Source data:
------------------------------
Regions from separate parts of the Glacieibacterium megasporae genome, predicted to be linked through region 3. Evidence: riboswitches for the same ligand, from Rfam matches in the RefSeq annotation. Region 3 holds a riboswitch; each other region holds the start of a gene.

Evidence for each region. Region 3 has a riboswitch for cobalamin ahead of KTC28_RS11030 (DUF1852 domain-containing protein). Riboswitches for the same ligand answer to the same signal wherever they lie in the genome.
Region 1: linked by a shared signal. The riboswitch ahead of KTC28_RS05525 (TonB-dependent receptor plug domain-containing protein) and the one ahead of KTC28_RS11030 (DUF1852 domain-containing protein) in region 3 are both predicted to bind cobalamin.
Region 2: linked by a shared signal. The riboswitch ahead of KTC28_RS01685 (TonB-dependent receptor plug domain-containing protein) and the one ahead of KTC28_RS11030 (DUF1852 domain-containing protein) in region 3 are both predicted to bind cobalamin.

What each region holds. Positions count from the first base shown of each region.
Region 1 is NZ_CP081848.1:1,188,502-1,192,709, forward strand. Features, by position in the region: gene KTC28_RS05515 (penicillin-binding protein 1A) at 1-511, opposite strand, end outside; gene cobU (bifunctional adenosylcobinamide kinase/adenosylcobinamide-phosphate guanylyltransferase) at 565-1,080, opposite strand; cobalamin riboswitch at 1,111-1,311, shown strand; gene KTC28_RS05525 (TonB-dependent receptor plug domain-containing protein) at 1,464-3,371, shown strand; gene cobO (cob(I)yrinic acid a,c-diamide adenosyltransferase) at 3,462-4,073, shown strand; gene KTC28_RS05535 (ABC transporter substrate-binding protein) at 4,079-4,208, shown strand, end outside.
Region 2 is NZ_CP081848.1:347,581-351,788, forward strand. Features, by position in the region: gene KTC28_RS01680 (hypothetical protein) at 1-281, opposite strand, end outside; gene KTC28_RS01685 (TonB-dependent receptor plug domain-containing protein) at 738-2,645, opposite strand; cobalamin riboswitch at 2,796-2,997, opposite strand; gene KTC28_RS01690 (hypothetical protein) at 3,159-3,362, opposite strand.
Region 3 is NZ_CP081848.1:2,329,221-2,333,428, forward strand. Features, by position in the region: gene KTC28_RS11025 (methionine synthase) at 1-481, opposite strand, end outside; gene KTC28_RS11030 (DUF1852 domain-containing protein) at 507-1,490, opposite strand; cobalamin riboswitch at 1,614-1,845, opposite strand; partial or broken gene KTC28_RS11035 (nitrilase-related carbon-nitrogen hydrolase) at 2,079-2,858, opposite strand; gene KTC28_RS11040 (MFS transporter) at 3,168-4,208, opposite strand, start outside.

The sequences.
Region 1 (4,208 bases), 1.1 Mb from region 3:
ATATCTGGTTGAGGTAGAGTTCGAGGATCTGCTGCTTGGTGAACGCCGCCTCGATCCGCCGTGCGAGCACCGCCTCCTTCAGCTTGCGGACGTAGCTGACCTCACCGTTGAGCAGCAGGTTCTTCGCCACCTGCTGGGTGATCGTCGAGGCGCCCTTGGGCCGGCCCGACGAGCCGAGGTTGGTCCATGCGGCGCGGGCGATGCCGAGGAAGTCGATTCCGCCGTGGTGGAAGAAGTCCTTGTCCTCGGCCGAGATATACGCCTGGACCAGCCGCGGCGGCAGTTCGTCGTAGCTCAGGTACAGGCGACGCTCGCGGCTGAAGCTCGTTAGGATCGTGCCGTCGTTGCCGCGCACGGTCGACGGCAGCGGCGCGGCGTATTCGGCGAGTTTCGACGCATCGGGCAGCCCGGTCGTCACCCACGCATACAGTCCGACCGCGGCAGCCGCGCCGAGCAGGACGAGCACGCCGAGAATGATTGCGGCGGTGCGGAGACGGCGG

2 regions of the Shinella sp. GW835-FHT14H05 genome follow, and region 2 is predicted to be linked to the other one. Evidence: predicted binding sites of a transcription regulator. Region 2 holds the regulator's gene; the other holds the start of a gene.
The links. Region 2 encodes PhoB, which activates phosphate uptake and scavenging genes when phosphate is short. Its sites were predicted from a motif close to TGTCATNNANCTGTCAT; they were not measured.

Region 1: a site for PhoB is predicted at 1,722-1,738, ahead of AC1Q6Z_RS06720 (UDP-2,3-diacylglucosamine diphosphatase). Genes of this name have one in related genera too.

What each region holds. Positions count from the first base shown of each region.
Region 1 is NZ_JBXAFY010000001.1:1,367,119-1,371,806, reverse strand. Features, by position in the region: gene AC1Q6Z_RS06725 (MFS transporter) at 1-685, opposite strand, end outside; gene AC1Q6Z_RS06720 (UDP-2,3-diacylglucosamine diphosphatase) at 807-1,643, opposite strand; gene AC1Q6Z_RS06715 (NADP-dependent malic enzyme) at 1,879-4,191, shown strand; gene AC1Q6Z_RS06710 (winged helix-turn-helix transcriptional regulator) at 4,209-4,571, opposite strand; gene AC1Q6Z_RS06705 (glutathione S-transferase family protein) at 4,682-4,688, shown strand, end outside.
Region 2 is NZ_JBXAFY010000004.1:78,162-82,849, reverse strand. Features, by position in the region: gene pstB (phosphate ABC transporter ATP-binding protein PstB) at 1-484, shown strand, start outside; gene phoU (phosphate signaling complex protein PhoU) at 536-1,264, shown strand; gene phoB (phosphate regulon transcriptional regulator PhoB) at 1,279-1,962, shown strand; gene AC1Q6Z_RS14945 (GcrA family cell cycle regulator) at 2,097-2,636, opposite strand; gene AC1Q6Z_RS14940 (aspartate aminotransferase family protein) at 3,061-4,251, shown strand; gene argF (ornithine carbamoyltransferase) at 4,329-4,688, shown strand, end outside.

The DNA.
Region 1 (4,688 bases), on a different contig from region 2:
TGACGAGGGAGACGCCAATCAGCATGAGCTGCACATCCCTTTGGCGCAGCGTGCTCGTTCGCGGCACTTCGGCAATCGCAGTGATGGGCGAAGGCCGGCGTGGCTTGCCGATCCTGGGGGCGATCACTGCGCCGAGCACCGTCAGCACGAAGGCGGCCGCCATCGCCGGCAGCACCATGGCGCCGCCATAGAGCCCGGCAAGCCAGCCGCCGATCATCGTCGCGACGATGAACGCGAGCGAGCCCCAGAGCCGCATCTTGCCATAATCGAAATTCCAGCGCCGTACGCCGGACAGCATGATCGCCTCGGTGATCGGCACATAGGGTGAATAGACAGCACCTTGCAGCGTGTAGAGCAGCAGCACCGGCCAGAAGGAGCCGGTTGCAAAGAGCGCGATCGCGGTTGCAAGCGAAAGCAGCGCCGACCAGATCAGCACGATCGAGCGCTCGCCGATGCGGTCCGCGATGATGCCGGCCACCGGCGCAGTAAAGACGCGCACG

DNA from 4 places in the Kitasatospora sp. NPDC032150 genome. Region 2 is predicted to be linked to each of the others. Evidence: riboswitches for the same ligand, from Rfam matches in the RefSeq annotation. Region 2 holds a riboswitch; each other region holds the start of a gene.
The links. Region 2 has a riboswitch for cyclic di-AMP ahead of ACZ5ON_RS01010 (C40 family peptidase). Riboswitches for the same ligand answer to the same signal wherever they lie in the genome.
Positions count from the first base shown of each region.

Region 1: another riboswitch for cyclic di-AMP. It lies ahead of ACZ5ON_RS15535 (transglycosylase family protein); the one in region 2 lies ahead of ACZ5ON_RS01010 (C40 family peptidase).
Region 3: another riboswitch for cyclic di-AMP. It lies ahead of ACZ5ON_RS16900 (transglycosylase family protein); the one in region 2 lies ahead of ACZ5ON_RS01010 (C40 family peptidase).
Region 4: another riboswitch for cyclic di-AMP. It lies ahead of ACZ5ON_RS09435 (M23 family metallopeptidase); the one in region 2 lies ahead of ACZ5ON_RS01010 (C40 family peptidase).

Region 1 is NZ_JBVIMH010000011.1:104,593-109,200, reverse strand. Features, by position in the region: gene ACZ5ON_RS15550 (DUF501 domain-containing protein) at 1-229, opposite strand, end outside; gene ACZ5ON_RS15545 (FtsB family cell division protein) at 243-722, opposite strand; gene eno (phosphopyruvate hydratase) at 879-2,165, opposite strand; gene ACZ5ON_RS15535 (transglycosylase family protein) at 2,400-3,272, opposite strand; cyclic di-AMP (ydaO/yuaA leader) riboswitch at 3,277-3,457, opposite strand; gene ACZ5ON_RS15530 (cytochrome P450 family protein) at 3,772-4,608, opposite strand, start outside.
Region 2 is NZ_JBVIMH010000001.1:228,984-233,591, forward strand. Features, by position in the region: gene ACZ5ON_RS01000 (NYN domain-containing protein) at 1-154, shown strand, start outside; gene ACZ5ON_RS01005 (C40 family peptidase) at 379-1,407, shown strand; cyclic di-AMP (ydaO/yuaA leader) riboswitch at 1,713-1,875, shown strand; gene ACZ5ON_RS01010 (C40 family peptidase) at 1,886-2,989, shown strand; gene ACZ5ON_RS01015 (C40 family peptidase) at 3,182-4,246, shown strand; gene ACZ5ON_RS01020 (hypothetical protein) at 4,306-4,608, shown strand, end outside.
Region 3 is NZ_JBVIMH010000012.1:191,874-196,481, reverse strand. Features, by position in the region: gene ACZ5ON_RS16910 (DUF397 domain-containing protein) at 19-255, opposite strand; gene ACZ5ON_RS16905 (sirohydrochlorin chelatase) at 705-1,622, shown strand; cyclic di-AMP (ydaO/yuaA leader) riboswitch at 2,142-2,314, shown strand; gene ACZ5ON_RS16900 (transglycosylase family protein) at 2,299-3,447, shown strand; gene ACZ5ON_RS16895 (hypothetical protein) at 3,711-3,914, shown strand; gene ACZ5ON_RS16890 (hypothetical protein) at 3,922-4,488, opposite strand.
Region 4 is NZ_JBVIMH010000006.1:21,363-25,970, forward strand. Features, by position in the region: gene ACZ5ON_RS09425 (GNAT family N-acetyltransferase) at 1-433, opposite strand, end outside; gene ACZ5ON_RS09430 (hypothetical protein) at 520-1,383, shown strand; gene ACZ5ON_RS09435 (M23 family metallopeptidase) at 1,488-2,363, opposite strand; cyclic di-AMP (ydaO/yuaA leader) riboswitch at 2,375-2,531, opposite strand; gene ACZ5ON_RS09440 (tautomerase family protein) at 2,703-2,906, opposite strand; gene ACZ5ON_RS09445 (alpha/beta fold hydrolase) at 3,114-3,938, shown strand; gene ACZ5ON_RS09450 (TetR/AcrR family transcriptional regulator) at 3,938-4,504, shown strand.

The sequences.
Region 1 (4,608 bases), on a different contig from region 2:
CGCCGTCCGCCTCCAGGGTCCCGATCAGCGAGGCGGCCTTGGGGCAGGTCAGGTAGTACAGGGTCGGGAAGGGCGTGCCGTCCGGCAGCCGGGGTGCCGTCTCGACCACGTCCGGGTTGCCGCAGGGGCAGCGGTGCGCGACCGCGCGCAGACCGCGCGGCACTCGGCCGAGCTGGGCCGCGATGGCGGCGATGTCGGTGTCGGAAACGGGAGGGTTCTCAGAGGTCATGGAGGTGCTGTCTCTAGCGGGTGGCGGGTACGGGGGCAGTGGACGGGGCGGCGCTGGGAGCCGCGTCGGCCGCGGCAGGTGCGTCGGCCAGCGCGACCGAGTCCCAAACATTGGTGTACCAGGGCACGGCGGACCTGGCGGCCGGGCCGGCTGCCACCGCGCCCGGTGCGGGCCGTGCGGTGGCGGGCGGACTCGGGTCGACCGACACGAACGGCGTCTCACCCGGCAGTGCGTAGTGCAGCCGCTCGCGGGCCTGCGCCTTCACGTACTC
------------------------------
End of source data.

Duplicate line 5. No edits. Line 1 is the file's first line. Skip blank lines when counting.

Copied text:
What each region holds. Positions count from the first base shown of each region.